Atlas Magazine April 2017

The haves and the have nots, inequality in the face of risks

Natural catastrophes have the characteristic of striking indiscriminately. The same exposure to risks but with different outcomes among rich and poor countries. Inside the poor countries themselves, a second discrimination is playing out. The most disadvantaged social groups are the ones who are sustaining the worst ravages of natural catastrophes. Indeed, poverty enhances vulnerability to extreme events which on their turn aggravate poverty, a real vicious circle.
Atlas Magazine N 140, April 2017
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The transformation of a natural phenomenon into a catastrophe largely depends on the living standard and the development of the countries and the social groups involved. Consequently, the majority of the 10 000 victims of the 1985 earthquake in Mexico were living in poor neighborhoods. Another example: over a period of 20 years, the average number of deaths due to earthquakes amounted to 63 people in Japan while this number was of 9 100 in Peru, another seismic country.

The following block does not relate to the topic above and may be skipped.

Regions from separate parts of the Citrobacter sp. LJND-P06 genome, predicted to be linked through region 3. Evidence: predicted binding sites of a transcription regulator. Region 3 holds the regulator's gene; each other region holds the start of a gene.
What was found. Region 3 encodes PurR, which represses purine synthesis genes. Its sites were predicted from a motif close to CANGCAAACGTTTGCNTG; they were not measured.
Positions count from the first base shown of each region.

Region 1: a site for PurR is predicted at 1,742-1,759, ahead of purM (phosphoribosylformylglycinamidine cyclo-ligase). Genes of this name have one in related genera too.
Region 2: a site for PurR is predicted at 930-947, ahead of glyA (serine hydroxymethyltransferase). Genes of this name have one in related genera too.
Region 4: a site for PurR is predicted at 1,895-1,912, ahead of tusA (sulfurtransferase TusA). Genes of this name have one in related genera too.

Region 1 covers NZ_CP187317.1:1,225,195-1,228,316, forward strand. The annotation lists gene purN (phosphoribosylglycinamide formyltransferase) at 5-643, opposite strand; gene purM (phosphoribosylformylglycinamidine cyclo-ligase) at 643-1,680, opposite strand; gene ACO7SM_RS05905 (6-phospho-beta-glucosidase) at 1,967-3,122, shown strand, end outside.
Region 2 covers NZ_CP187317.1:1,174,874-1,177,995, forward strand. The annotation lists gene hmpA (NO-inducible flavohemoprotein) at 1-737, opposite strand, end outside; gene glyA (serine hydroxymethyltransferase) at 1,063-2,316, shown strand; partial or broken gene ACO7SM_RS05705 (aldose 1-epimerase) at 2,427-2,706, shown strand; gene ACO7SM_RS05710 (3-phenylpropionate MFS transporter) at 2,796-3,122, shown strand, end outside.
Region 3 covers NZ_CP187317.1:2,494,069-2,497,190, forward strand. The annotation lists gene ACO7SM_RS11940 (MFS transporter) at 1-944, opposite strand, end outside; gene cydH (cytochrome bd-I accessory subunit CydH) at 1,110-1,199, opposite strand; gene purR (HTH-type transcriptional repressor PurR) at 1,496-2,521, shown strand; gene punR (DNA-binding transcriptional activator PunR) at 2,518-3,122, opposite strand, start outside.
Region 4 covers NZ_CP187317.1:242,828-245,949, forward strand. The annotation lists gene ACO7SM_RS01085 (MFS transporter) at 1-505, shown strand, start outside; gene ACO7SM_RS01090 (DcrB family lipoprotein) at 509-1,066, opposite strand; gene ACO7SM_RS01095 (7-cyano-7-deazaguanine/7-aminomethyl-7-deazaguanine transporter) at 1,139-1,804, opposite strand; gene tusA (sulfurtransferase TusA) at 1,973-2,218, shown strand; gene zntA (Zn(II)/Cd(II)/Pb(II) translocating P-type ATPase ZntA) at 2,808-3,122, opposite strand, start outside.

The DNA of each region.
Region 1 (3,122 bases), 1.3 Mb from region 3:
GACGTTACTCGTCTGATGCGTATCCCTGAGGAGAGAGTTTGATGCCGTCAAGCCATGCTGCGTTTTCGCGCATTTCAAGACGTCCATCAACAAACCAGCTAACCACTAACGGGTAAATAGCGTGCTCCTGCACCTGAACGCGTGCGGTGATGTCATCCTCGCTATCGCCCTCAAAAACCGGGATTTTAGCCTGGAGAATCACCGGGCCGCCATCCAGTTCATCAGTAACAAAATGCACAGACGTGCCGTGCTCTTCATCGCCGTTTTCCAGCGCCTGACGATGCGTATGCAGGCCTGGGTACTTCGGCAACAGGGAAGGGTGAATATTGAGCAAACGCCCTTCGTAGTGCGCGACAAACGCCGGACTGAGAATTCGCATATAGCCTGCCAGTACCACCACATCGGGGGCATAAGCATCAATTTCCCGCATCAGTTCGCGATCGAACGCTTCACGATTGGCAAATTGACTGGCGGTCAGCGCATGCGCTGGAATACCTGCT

In terms of economic and insured losses, developed countries are well ahead of their poor counterparts. The accumulation of insured or non-insured funds in highly industrialized and/or urbanized areas has been behind this vulnerability of the poor countries. However, when related to GDP, this exposure gets higher for the poor countries than for the rich ones.

Hurricane Andrew which lashed Louisiana and Florida in 1992 and cost 40 billion USD accounted for just 0.3% of American GDP whereas the losses triggered by hurricane Mitch (1998) slashed 41% of the Honduras' GDP.

Whatever the economic or human approach, these simple findings are only reminders of the pressing necessity for developing countries to get an insurance cover against natural catastrophes.

Atlas Magazine N°140, April 2017

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